Infrastructure

Found 59 Items

MOLA and Headland Archaeology form major new infrastructure consortium
December 19, 2016

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A fish-tail coffin being excavated at Park Street
Park Street and the Coffin industry
October 11, 2019

Josie Wall works at the Coffin Works Museum, which is run by Birmingham Conservation Trust, as Operations and Volunteer Assistant. Josie’s particular interest and area of expertise is Victorian funerals and the garden cemeteries that opened outside cities in the 19th century. In this blog she explores Birmingham’s legacy as…

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Digital recording: Advancing archaeological practice for HS2
July 12, 2019

Yesterday evening, the team behind the St James’s burial ground excavation for HS2, celebrated at construction industry awards, the CN Awards, as finalists in the category Best Use of Technology. The multi-disciplinary team – made up of archaeologists from MOLA Headland, expert engineers, archaeologists and construction professionals from Costain Skanska…

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MOLA Headland archaeologists excavating the burial of Lucy Lawrence, mother of Sir Thomas Lawrence PRA FRS, a leading English portrait painter and the fourth president of the Royal Academy (c) HS2, courtesy of MOLA Headland
The artists of St James’s burial ground revealed
June 5, 2019

Robert Hartle, Senior Archaeologist for MOLA Headland Infrastructure is currently working on the archaeological excavation of the 18th and 19th century St James’s burial ground at Euston for Costain Skanska Joint Venture (CSjv) on behalf of HS2. In this blog Robert delves into the burial ground’s artistic connections and what…

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Assessing human remains during an archaeological excavation: What can we learn?
May 29, 2019

Don Walker is one of the Senior Osteologists undertaking archaeological excavation and research at Park Street burial ground on behalf of LM for HS2. In this blog he explores what happens on site and what we can learn from excavating and assessing human remains. Archaeologists undertaking burial ground excavations take…

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Evidence of cremation in the archaeological record
April 11, 2019

In this blog, we look at cremation urns, what they are, and what they mean for archaeologists. Our excavations along the route of the new A14 Cambridge to Huntingdon improvement scheme have led us to uncover fascinating stories about Cambridgeshire’s past populations and the discovery of human remains plays a…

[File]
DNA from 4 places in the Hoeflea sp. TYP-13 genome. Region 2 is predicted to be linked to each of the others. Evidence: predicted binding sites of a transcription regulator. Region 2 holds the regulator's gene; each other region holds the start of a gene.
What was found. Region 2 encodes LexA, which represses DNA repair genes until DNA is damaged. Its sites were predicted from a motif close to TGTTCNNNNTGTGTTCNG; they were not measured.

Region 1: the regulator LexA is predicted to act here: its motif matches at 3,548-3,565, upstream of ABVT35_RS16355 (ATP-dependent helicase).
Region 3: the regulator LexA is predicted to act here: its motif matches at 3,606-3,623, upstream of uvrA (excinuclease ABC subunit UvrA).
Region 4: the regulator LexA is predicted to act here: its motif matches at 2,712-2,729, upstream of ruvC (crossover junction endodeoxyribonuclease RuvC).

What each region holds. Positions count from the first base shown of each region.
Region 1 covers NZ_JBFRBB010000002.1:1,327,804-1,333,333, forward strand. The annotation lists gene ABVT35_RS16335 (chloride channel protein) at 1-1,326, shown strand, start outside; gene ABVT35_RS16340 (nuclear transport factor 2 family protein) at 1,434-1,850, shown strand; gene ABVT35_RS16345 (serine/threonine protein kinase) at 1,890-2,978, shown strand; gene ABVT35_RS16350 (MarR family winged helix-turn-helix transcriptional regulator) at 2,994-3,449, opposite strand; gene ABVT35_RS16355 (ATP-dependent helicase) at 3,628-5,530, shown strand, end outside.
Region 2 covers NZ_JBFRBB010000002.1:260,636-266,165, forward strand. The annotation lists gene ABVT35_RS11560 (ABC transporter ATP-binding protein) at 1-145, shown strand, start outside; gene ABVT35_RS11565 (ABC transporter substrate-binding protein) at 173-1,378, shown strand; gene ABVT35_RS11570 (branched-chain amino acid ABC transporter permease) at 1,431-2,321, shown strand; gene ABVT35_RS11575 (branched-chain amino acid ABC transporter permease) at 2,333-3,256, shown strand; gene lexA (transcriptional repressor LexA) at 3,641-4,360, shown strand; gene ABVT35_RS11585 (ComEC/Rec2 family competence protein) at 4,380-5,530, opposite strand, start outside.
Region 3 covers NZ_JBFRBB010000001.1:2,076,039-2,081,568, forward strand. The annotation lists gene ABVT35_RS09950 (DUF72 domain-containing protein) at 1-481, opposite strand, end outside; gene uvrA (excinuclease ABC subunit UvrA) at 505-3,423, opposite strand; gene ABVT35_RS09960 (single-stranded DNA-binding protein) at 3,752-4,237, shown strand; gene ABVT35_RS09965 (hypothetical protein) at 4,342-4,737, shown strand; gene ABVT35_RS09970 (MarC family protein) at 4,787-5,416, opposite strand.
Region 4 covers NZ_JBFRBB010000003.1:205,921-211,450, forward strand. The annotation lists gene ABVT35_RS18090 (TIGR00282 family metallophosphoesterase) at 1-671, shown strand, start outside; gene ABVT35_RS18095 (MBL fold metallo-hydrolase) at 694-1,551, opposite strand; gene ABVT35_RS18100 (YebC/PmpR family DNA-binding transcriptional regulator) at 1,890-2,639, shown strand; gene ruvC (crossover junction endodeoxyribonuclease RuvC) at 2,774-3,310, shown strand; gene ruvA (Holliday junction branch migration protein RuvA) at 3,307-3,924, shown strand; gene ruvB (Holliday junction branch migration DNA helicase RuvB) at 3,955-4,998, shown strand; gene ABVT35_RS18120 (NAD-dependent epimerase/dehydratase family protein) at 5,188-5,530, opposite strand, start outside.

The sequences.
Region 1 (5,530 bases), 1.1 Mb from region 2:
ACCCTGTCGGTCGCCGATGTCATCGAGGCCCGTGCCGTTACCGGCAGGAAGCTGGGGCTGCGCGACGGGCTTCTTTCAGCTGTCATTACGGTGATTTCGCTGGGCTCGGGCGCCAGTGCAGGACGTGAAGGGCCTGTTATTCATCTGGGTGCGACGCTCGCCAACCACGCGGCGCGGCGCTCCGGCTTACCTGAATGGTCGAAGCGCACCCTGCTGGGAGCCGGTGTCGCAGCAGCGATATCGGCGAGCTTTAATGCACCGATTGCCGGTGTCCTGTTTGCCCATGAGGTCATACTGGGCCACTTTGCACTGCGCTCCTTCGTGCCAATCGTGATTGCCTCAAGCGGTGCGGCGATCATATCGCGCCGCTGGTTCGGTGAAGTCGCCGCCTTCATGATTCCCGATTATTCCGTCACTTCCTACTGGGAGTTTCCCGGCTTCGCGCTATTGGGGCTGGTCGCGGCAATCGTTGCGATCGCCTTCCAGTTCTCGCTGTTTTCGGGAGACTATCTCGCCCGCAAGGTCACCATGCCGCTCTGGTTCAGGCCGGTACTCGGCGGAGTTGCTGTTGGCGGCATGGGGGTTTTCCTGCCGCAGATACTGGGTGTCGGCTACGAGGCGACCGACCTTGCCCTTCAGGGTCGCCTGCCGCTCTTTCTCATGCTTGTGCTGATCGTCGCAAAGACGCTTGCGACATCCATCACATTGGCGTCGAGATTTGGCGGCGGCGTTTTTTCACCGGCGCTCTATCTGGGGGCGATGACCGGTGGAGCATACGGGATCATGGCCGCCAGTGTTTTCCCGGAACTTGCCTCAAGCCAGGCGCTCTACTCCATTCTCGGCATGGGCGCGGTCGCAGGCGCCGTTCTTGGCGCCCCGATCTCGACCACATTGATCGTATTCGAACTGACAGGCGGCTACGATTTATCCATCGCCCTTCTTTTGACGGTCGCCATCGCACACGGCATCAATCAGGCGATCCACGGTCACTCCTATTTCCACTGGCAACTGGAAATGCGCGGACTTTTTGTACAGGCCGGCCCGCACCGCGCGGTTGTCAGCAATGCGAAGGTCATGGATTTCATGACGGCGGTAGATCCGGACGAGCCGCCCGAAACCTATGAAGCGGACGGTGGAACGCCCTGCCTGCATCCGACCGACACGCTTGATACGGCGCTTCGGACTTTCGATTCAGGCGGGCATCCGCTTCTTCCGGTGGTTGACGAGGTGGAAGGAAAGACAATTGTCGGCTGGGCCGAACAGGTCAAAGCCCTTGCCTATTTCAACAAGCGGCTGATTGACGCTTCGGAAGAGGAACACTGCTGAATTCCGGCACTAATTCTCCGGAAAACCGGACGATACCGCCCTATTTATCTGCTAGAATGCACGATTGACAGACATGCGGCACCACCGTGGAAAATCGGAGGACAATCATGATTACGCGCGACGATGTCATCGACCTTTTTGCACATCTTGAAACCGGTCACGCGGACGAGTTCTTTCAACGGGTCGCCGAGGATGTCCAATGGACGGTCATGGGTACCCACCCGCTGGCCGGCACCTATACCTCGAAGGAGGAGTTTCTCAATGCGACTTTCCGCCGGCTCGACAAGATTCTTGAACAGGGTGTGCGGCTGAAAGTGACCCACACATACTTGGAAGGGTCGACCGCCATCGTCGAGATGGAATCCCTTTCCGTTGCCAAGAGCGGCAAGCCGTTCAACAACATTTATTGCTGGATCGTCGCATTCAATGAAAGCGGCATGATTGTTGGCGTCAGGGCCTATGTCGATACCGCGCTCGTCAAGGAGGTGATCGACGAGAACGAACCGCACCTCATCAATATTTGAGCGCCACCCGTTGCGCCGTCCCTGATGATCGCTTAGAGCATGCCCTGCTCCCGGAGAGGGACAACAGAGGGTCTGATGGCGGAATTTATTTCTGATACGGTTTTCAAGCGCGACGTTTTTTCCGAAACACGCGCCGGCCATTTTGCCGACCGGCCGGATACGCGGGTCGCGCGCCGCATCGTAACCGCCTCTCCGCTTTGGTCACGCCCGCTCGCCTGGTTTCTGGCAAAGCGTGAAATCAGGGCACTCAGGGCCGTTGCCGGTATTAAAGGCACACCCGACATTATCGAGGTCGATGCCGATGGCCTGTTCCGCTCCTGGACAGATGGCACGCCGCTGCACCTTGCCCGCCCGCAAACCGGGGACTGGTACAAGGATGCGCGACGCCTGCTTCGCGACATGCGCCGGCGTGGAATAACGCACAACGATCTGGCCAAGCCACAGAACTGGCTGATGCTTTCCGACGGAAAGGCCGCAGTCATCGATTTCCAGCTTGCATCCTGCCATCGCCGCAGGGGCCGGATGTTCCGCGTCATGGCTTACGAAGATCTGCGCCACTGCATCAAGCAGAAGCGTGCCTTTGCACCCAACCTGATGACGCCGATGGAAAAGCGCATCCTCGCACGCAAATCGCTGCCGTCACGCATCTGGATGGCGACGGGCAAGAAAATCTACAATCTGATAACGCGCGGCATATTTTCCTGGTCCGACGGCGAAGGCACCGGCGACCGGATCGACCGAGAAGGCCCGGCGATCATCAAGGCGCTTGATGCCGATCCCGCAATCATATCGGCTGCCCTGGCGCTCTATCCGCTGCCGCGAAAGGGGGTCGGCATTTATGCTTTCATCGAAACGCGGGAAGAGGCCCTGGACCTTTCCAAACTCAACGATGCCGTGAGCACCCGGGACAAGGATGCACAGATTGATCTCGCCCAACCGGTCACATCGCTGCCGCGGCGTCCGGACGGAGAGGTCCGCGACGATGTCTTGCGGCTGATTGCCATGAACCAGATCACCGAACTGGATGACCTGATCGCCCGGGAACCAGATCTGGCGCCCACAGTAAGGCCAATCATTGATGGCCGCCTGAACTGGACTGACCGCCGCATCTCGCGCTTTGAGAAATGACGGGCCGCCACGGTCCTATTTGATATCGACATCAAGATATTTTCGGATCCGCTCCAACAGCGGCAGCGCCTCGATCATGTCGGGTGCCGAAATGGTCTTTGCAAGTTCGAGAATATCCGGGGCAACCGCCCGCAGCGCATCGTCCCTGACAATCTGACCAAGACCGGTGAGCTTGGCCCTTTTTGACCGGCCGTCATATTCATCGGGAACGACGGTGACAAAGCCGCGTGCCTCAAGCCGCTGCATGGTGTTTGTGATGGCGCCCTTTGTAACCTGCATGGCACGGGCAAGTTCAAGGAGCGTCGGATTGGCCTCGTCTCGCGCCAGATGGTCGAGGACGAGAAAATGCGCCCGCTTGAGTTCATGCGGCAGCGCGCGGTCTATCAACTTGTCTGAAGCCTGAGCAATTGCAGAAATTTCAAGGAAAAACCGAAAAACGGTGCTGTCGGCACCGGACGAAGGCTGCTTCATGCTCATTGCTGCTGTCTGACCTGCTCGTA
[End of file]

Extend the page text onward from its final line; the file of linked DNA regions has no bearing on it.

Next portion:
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Cartwheel two pence coins made at the Soho Mint, Birmingham, England, © courtesy of Detecting
All Change Please! Exploring Birmingham’s minting history
March 8, 2019

1797 was the year that the first top hat debuted on top of a haberdasher’s head; the year that poet William Wordsworth was suspected of being a French spy whilst the war with France raged on; the Bank of England issued the first one-pound and two-pound notes, and the year…

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MOLA Headland finds specialist arranges finds ready for x-ray (c) Highways England courtesy of MOLA Headland
How are x-rays helping archaeologists identify finds from A14C2H?
February 21, 2019

X-rays are a non-destructive way of exploring metal archaeological finds in more detail. They allow our finds specialists to reveal the true form of heavily corroded items and get a glimpse of the very fabric of an object, meaning they can better understand how it was made, its condition and…

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Left - microscopic sample on the showing what is believed the be the earliest evidence of beer making in the UK. Right – evidence of bread making (c) Highways England courtesy of MOLA Headland
Earliest physical evidence of beer making process in Britain discovered on the A14C2H improvement scheme
January 30, 2019

Our archaeobotanist, Lara Gonzalez Carretero, has uncovered what is believed to be the earliest physical evidence for beer-making in the UK, dating back more than 2000 years to the Iron Age, on the A14 Cambridge to Huntingdon improvement scheme. Evidence of early Iron Age porridge and bread-making has also been…

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Project Specific Archaeologist (London)
January 30, 2019

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